“There’s no question: time to dump your old M240 while you still can. It was too big to be considered a real LEICA… Who were they kidding? Ditch your M240 while you still can. I never kept my M240; I sent it back and have been using my M9 ever since for its smaller size and much faster and simpler operation” — Ken Rockwell in his review of the M10
Small dimension changes can feel quite different. When the M3 came out there were complaints about the size from IIIf users; Leica bragged the M5 was only a finger-width larger than the M4 – but people thought it was huge; the M9 felt too thick compared to an M6; etc. Then there are the people who complain about the size of the M240 and then add shit to it (half case, grip, EVF, thumbs up, soft release, etc.) And then there’s Ken Rockwell.
Yo, Ken: Leicaphiles bitched about the 2.5″ LCD of the M9. Leica put a bigger one in the M240. People bitched about the battery capacity of the M9. Leica fixed that with the M240. Those two upgrades take up room. The difference between the M240 and M9 can be attributed to the need to accommodate the larger rear display and the thumbwheel/rest. Even so, the 240 is virtually the same size as the M8/9 and only a few mm thicker (and the same width and height) than the M6TTL.
Here are some relevant numbers – M240: 139x80x42 millimeters – M9: 140x80x38 millimeters – M6: 138x77x38 millimeters. The M240 is 0.15748 inches thicker than the M9 and M6.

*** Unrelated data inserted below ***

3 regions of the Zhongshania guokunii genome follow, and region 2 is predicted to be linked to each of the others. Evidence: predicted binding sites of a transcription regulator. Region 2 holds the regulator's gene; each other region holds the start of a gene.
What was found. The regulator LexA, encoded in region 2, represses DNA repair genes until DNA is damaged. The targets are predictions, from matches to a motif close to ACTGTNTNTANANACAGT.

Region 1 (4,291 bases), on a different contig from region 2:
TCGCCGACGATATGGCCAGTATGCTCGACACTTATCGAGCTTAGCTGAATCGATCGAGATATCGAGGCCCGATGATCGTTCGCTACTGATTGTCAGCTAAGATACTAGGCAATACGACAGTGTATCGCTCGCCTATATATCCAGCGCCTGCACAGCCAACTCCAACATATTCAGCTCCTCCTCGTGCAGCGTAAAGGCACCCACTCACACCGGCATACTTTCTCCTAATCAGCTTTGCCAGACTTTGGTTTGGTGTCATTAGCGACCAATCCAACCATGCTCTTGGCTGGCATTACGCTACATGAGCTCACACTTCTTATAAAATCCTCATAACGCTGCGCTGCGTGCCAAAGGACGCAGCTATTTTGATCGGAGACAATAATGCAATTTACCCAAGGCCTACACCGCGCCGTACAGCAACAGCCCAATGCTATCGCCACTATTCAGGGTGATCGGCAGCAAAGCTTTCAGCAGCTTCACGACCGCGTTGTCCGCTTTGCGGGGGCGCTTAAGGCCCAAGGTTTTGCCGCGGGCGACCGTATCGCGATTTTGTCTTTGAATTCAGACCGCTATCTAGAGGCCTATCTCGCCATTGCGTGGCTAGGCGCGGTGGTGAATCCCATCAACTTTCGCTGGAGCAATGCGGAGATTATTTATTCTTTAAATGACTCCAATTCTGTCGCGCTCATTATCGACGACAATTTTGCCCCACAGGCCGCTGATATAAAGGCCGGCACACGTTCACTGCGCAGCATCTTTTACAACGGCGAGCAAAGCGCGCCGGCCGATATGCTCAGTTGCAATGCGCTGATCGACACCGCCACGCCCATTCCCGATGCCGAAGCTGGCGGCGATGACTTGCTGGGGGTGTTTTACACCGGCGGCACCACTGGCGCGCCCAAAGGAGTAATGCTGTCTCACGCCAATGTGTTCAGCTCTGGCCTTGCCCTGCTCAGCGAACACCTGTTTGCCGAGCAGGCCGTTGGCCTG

If you’re looking for a digital M, the M240 currently a screaming deal, not much more than a ratty old M8 and about the same as the much inferior M9. You can buy two lightly used M240’s for less than the price of a used M10. I beg you to find any significant difference in their output (If you’re one of those insufferable people who judges a digital camera on its DXO score, the M240 and the M10 are basically identical in terms of claimed IQ, the M240 actually scoring better overall dynamic range while the M10 has marginal better high ISO performance).
The M240 isn’t bigger, it’s heavier. More weight can cause users to grip the camera differently, affecting the perception of size. The Barnack IIIf weighed 430 grams (.947 lbs), for instance, while the film M’s weigh in the neighborhood of 600 grams (1.32 lbs). The Leica M9 is 585 grams (1.28 lbs). The M240 is 678 grams (1.49 lbs). The ‘added weight’ of the M240 over the film M’s (.17 lbs!) is due to the larger battery, which is the first digital M battery that’ll last a whole day of shooting. The film era sized 2017 M10, while lighter than the M240, is back to the smaller, less powerful battery of the M9, and users are back juggling multiple batteries if they intend to shoot all day. But hey, it’s .15 inches less thick. One step forward, one step back.